Ingmar Bergman’s The Seventh Seal (1957) has been widely loved, analysed, and even parodied. Whether it be Animaniacs, Bill & Ted’s Bogus Journey, or The Muppets, Bergman’s film has had an undeniable effect on our popular culture. The way our culture personifies death, the way we imagine the scarier European Art Film, and the discussion of the myriads of themes in the film. And isn’t that what makes a film, or any piece of art, a “classic”? The ability to influence either filmmaker or film styles.
The film deals with the return of a knight Antonious Block (Max Von Sydow), and his bitter squier Jons (Gunna Bjornstand), to their homeland Sweden. After fighting for ten years in the Crusades, they find conditions at home being worse due to the arrival of a plague. While resting on the beach Antonious is confronted, and challenged to a game of chess, by none other than Death (Bengt Ekerot) – setting up the story of the film, and creating one of the most iconic images in Film History. Through Antonious and Jons’ travels they meet a wide variety of characters: including a troupe of actors, a theologian who convinced Antonious to join the crusades, and a local blacksmith. However the film does introduce us to various characters, its the confrontation between Antonious and Death’s chess game – which runs throughout the film, which gives the film its structure and thematic jumping points. Bergman uses Antonious, and at times Jons’, plight to explore themes of death, faith, family, PTSD and purpose of life. He uses Antonious faith in a God, and Jons hedonistic values, to start a dialogue on the previously mentioned themes. However its also the use of the various other characters, including Death, to showcase other ideas on life.
Since this film is being shown for the Film Society’s Classic series, the question needs to be asked what exactly makes a classic? For me, and this is a rather simple statement, is a film’s ability to influence other filmmakers, and films, to come after the film’s release. To answer this question I would like to explore Bergman’s influence on American director Woody Allen. Allen has stated on numerous occasions, his admiration for Bergman’s work, and has stated Bergman to be a “magical filmmaker”. Allen’s films tend to revolve around themes brought up in Seal, including the fear of death, faith, and existentialist dread. For example in Allen’s 1986 film Hannah and Her Sisters, the character of Mickey (Woody Allen) begins to have questions similar to Antonious and Jons, after he realizes that his life holds no meaning. He tries out various religions, including Catholicism and Hare Krishna Consciousness, and even attempts suicide to end his existential dread – don’t worry the the movie is actually really funny. The opening of Allen’s classic Annie Hall (1977) has our protagonist questioning existence after realizing the world is expanding. “What does that have to do with you… Brooklyn isn’t expanding” a young Alvy Singer’s mother asks. To this day Allen’s films are wrapped in themes present in The Seventh Seal, for example his 2013 reworking of A Streetcar Named Desire – Blue Jasmine – tells the story of wealthy socialite (Cate Blanchett) coping with everyday life after her husband is jailed for fraud.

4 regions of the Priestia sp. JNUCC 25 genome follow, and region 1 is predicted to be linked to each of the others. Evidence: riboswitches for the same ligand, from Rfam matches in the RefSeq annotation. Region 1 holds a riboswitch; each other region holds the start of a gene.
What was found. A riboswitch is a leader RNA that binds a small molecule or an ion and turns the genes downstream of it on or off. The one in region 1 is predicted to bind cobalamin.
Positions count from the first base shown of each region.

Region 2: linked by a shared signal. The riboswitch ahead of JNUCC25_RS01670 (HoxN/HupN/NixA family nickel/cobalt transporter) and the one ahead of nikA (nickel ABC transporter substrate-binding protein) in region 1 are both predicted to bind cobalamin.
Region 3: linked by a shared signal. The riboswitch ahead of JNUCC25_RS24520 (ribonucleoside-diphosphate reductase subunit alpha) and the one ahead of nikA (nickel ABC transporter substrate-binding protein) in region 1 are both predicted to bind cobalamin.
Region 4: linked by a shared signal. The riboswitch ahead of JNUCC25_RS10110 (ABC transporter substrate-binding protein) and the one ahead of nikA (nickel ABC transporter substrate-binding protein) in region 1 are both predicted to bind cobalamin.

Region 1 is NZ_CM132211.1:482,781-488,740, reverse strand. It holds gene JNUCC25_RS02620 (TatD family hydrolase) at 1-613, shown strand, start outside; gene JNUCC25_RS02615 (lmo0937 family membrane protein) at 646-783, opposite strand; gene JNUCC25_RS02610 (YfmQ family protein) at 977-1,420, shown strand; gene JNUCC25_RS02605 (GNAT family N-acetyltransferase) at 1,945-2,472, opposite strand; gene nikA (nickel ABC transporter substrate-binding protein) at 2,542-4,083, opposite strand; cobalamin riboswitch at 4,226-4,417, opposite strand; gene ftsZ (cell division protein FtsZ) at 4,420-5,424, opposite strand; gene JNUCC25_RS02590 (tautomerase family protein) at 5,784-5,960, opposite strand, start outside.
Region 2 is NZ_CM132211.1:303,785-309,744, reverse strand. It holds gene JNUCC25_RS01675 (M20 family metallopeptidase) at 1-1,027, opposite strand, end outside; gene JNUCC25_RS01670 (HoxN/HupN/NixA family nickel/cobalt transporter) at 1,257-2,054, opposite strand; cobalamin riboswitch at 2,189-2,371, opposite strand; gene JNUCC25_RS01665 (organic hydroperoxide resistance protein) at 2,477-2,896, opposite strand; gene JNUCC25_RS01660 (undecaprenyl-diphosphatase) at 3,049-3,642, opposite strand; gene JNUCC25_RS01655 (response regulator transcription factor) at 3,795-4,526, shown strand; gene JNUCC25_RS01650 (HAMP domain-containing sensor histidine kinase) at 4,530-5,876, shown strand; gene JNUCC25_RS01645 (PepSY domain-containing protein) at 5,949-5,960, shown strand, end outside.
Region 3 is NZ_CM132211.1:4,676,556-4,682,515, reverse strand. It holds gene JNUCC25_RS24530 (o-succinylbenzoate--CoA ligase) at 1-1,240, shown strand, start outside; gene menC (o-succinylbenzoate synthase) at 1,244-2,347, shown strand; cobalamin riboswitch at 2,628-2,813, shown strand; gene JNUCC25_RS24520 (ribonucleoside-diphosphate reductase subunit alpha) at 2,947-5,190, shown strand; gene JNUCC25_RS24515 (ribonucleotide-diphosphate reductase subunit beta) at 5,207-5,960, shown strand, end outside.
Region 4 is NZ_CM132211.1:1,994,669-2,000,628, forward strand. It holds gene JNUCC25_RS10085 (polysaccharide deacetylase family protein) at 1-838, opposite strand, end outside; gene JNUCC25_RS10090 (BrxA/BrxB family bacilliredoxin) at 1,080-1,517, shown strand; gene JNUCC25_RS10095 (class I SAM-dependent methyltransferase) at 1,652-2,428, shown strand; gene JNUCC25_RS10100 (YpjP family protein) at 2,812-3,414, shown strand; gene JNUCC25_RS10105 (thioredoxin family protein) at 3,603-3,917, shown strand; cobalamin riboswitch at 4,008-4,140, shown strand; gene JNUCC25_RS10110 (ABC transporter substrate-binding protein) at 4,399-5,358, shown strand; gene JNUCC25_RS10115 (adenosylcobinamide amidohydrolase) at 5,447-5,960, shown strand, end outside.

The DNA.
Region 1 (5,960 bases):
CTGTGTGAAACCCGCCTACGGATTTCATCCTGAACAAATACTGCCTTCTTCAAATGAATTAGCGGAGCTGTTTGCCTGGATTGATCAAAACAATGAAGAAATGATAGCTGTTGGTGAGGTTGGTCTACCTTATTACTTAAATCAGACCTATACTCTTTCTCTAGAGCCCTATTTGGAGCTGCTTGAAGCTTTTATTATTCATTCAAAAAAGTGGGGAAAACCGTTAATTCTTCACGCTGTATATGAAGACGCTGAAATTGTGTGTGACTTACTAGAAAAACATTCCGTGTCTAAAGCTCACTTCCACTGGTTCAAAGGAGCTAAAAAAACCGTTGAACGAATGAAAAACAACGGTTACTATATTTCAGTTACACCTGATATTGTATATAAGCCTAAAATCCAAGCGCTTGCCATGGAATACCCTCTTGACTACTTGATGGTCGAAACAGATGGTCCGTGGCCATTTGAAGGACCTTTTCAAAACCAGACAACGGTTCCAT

Filmmakers as varied as Eli Roth, Satyajit Ray, Woody Allen, and Stanley Kubrick, have shown their admiration for Bergman’s work, and The Seventh Seal is still considered to be one of the best films. For this screening of Seal, and the discussion following, I would like to ask two questions: a.) What makes a film a classic?, and b.) Where can you see Bergman’s influence in films/filmmakers today.
We hope to see you at Social Science 203 at 5:00pm.
By Ankur Desai